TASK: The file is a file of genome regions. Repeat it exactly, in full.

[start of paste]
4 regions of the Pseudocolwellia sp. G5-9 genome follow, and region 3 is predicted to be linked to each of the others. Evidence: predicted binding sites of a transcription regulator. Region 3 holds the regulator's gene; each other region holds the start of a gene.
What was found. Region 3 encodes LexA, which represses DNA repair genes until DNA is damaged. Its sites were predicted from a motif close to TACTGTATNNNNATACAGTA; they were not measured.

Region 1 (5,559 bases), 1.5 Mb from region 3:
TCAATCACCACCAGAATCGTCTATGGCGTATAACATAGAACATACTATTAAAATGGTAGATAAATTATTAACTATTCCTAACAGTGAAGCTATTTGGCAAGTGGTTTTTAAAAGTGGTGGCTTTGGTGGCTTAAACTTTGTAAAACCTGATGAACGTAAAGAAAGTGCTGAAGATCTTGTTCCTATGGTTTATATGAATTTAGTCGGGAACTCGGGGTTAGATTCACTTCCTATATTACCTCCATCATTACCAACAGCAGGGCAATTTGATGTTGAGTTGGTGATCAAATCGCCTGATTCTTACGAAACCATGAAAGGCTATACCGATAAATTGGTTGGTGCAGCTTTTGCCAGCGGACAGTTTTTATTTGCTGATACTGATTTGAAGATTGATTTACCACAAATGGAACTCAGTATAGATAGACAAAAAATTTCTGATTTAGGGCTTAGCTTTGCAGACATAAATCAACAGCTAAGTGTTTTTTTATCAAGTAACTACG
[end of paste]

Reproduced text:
4 regions of the Pseudocolwellia sp. G5-9 genome follow, and region 3 is predicted to be linked to each of the others. Evidence: predicted binding sites of a transcription regulator. Region 3 holds the regulator's gene; each other region holds the start of a gene.
What was found. Region 3 encodes LexA, which represses DNA repair genes until DNA is damaged. Its sites were predicted from a motif close to TACTGTATNNNNATACAGTA; they were not measured.

Region 1 (5,559 bases), 1.5 Mb from region 3:
TCAATCACCACCAGAATCGTCTATGGCGTATAACATAGAACATACTATTAAAATGGTAGATAAATTATTAACTATTCCTAACAGTGAAGCTATTTGGCAAGTGGTTTTTAAAAGTGGTGGCTTTGGTGGCTTAAACTTTGTAAAACCTGATGAACGTAAAGAAAGTGCTGAAGATCTTGTTCCTATGGTTTATATGAATTTAGTCGGGAACTCGGGGTTAGATTCACTTCCTATATTACCTCCATCATTACCAACAGCAGGGCAATTTGATGTTGAGTTGGTGATCAAATCGCCTGATTCTTACGAAACCATGAAAGGCTATACCGATAAATTGGTTGGTGCAGCTTTTGCCAGCGGACAGTTTTTATTTGCTGATACTGATTTGAAGATTGATTTACCACAAATGGAACTCAGTATAGATAGACAAAAAATTTCTGATTTAGGGCTTAGCTTTGCAGACATAAATCAACAGCTAAGTGTTTTTTTATCAAGTAACTACG